Are days of running successful sites by individuals over?

37 replies
I am not talking about IM but genuine content sites. It appears to me nowadays Google is too concerned about ranking brand names. To give an example, if you are in the health sector you have no chance against the likes of Wikipedia and the many big name health sites, shots of whom are owned by companies. They will take up all the top and medium keywords, leaving crumbs for others.

If you can manipulate social media they you probably can get some good traffic, but not everyone wants to dedicate too much time on the social stuff.
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  • Profile picture of the author Thriftypreneur
    Originally Posted by Anton543 View Post

    I am not talking about IM but genuine content sites. It appears to me nowadays Google is too concerned about ranking brand names. To give an example, if you are in the health sector you have no chance against the likes of Wikipedia and the many big name health sites, shots of whom are owned by companies. They will take up all the top and medium keywords, leaving crumbs for others.

    If you can manipulate social media they you probably can get some good traffic, but not everyone wants to dedicate too much time on the social stuff.
    Don't you mean "Are the days of running successful sites by individuals dead?"

    To answer your question, no, the game has simply evolved. Adapt or die, pretty much.
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    • Profile picture of the author Mike Francis
      If you are running a genuine content site and not a "niche site" then you shouldn't be too concerned about keywords anyway. Who cares if the big brand name website gets all the traffic for a certain keyword? Your site should be able to pull in traffic from many, many different keywords over time. As long as you keep publishing fresh, quality, related content you will get visitors from many different searches.

      Even when you do focus your efforts on one or two specific keywords most of your traffic still comes from other keywords that you didn't even plan on. Who cares which keywords people use to find your site (as long as it's related to your site topic)? Soon your site will gain some authority with Google and you'll start to rank higher for more and more keywords.

      So in this way, yes I believe you can compete with the big, brand name sites. Just don't expect to rank ahead of them for any particular keyword. Blaze your own trail and don't even worry about them.
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  • Profile picture of the author jasondinner
    I get 5-7K uniques to my site daily and only about 50 come from google.

    So the answer to your question is no
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    • Profile picture of the author Meharis
      Originally Posted by jasondinner View Post

      I get 5-7K uniques to my site daily and only about 50 come from google.

      So the answer to your question is no

      jasondinner,

      Good for you Jason!

      Here's one more example of big G is not the "last Coke/Pepsi in the Sahara desert...

      Meharis
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    • Profile picture of the author PerformanceMan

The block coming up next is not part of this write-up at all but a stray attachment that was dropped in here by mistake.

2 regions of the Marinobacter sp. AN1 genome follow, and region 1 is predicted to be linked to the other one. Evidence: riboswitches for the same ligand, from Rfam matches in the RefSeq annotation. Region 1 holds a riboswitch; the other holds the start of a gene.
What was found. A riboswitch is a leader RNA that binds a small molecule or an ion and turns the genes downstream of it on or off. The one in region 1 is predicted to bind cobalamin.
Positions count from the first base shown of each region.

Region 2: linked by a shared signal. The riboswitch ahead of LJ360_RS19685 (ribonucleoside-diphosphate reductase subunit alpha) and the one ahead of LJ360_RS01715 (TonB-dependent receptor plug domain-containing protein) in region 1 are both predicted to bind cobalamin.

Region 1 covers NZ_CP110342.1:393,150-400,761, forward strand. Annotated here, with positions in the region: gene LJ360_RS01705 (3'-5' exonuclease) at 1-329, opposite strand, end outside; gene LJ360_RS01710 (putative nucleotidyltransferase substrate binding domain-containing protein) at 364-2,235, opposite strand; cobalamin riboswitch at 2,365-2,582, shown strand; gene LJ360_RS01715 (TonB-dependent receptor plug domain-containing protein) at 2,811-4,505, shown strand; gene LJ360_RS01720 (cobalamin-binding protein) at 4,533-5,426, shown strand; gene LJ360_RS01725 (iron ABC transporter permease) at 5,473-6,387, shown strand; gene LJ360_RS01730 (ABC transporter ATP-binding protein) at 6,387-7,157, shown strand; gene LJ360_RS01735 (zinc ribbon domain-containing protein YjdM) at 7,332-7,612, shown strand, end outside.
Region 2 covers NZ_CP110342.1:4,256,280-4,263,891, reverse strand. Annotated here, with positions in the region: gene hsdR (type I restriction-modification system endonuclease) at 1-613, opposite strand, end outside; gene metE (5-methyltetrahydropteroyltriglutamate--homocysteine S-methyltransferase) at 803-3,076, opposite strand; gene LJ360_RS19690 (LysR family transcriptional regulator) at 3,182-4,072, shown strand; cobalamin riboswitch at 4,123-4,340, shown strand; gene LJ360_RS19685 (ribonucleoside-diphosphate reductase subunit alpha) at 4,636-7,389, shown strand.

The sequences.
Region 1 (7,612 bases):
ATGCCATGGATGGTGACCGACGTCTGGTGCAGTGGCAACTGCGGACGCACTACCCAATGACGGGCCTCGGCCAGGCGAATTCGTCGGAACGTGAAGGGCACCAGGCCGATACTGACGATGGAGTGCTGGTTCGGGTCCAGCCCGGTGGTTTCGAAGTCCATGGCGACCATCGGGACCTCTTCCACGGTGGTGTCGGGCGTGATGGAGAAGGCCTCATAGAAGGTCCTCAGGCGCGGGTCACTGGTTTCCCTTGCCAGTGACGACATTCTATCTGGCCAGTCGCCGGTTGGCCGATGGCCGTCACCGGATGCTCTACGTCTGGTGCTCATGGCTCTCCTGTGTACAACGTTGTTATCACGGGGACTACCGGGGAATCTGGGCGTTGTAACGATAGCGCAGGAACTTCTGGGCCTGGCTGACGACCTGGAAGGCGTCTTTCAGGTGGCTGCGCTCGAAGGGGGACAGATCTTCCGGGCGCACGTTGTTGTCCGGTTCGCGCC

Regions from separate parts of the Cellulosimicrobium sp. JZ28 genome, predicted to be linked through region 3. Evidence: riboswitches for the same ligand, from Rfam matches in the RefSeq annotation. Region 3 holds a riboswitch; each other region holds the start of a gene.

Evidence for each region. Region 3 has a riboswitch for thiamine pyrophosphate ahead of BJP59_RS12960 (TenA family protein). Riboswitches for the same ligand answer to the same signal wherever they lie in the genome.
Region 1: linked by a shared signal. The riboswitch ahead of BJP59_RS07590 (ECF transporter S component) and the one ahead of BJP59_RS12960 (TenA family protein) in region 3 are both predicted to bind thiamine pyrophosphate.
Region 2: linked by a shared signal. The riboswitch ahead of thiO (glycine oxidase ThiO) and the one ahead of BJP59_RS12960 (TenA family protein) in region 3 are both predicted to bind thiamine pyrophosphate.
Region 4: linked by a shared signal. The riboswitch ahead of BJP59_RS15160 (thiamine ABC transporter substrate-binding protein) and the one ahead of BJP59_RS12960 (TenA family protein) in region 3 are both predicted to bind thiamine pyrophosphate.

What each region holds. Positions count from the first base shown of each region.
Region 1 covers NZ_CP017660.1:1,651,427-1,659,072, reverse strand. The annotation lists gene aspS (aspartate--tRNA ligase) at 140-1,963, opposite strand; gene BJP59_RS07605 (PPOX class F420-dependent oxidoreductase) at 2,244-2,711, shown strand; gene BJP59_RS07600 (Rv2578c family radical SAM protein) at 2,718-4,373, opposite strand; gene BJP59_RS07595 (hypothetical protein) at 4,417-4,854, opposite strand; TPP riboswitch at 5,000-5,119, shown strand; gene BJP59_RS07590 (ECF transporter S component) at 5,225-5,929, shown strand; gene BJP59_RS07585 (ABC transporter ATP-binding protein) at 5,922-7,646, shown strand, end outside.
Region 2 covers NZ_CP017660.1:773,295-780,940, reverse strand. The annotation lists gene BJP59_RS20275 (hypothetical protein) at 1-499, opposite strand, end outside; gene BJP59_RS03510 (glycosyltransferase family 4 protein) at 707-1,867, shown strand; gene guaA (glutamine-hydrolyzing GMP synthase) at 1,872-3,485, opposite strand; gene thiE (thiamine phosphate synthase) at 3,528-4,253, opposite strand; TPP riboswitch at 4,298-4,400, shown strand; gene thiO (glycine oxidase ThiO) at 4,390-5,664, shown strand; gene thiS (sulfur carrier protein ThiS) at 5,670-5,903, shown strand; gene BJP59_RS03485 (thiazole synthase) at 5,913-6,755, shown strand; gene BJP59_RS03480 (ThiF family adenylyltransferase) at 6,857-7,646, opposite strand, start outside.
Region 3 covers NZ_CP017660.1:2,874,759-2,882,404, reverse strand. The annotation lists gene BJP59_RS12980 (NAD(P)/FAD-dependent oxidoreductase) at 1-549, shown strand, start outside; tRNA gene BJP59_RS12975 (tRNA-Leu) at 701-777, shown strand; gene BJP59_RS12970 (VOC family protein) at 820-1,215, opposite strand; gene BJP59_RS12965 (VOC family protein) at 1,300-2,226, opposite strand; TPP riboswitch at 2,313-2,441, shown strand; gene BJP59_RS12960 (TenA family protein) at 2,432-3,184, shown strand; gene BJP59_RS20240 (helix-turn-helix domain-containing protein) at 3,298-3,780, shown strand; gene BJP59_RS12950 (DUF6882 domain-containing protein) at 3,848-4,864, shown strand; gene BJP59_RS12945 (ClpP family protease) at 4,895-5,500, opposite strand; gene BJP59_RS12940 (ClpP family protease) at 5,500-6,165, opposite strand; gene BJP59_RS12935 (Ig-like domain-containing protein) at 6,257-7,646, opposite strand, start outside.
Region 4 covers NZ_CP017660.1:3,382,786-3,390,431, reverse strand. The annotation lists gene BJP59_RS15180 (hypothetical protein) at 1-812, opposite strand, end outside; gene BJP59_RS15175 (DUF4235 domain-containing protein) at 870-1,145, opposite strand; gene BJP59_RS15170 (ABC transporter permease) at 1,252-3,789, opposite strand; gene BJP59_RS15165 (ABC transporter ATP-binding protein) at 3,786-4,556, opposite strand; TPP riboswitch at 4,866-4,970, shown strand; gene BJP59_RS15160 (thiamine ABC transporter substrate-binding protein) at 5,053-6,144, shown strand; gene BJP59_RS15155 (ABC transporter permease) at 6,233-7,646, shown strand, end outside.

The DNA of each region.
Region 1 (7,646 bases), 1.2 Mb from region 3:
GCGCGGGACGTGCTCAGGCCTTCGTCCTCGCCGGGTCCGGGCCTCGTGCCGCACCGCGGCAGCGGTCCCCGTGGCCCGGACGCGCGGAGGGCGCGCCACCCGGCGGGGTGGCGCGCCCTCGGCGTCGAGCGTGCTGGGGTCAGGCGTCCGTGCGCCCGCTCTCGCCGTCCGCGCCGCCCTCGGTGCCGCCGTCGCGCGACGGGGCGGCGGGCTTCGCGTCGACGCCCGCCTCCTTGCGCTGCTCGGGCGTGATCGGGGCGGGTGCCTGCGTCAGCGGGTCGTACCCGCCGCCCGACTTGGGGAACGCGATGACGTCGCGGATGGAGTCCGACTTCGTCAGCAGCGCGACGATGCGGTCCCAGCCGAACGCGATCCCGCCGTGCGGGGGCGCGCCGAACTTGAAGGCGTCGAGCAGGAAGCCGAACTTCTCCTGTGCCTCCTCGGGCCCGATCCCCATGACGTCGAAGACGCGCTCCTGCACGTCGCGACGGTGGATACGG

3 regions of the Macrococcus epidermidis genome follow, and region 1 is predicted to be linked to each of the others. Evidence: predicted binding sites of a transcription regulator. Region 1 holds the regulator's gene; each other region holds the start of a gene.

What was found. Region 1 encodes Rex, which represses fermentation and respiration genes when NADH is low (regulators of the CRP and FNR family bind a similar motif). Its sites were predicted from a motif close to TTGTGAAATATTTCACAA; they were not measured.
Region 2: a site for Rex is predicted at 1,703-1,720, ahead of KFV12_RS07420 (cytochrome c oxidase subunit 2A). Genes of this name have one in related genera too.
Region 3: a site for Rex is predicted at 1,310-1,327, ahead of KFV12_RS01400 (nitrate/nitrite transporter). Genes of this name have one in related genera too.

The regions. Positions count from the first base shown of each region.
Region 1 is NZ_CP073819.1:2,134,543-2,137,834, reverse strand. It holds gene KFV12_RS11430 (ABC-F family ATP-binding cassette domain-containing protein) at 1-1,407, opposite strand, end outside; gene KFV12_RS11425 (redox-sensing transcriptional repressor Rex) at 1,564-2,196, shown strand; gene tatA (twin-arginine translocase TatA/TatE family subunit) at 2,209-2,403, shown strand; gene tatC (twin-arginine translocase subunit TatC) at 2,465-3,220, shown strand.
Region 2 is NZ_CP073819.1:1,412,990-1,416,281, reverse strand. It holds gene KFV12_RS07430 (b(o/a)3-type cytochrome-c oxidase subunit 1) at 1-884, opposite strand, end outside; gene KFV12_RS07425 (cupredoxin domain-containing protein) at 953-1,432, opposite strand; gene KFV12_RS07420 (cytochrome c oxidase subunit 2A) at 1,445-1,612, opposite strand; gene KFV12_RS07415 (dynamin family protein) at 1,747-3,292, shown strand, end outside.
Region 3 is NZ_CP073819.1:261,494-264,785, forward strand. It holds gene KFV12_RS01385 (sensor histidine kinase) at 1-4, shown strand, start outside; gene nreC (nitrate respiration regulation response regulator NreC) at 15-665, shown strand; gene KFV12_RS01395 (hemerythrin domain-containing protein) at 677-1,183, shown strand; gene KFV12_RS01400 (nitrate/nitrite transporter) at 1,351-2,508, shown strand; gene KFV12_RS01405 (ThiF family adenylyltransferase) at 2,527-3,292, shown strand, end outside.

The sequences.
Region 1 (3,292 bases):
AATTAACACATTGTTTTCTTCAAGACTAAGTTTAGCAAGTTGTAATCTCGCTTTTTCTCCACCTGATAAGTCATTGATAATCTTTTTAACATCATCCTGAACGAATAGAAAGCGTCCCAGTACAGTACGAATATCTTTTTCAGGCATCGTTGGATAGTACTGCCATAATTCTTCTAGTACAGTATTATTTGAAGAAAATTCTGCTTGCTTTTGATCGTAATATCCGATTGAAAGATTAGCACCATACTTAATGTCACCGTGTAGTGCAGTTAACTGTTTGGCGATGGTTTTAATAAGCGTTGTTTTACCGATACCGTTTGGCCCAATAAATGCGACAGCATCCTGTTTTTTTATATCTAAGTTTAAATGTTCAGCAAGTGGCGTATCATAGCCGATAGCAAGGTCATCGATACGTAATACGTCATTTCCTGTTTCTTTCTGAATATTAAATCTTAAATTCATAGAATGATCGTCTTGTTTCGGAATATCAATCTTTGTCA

Originally Posted by jasondinner View Post

      I get 5-7K uniques to my site daily and only about 50 come from google.

      So the answer to your question is no
      Yep. I love this attitude Google is NOT the center of the Universe - unless you make them it.
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  • Profile picture of the author James Fame
    Originally Posted by Anton543 View Post

    I am not talking about IM but genuine content sites. It appears to me nowadays Google is too concerned about ranking brand names. To give an example, if you are in the health sector you have no chance against the likes of Wikipedia and the many big name health sites, shots of whom are owned by companies. They will take up all the top and medium keywords, leaving crumbs for others.

    If you can manipulate social media they you probably can get some good traffic, but not everyone wants to dedicate too much time on the social stuff.
    It's exactly the same in the real world.

    Companies with larger market shares stifle competition as they grow, when they have advantages in supplying.

    The only way is to compete is to fight for market share, break the Barriers to Entry, or simply enter a sub-niche and specialize. Slowly acquire similar resources, and then merge with the larger companies. Some try to move to other countries in search of less tapped markets, or to improve their production efficiency.

    Obviously, you could try and strike a deal with the bigger companies, if you have something to exchange.
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  • Profile picture of the author Rod Cortez
    What Mike and Jason wrote.

    Over the past several years I've been helping small to large companies plan their content strategy as part of their overall marketing plan. I routinely see individuals outrank many of these companies, some of which are fortune 500 companies.

    While Google is still a giant in the search engine world, they aren't the only distribution channel in town. Many newbies (and some old timers) make the mistake of focusing all, if not most, of their traffic efforts on Google.

    With the ever-increasing advertising inventory out there, the growth of social media, mobile devices, applications, etc. there are plenty of ways to create an authority website or blog without having to worry about what the big companies are doing. Sure, they might rank on certain keywords, but I've yet to find any company, large or small, that owns all the keywords, not just the main ones or the long-tail ones.

    The online world is far more than Google or keywords; it's an important part of it, but Google should only be a small part of your traffic or marketing plan, if at all. I know plenty of marketers who get little or no traffic from Google. Their secret? Many of them either buy it and/or they create partnerships with others in their market.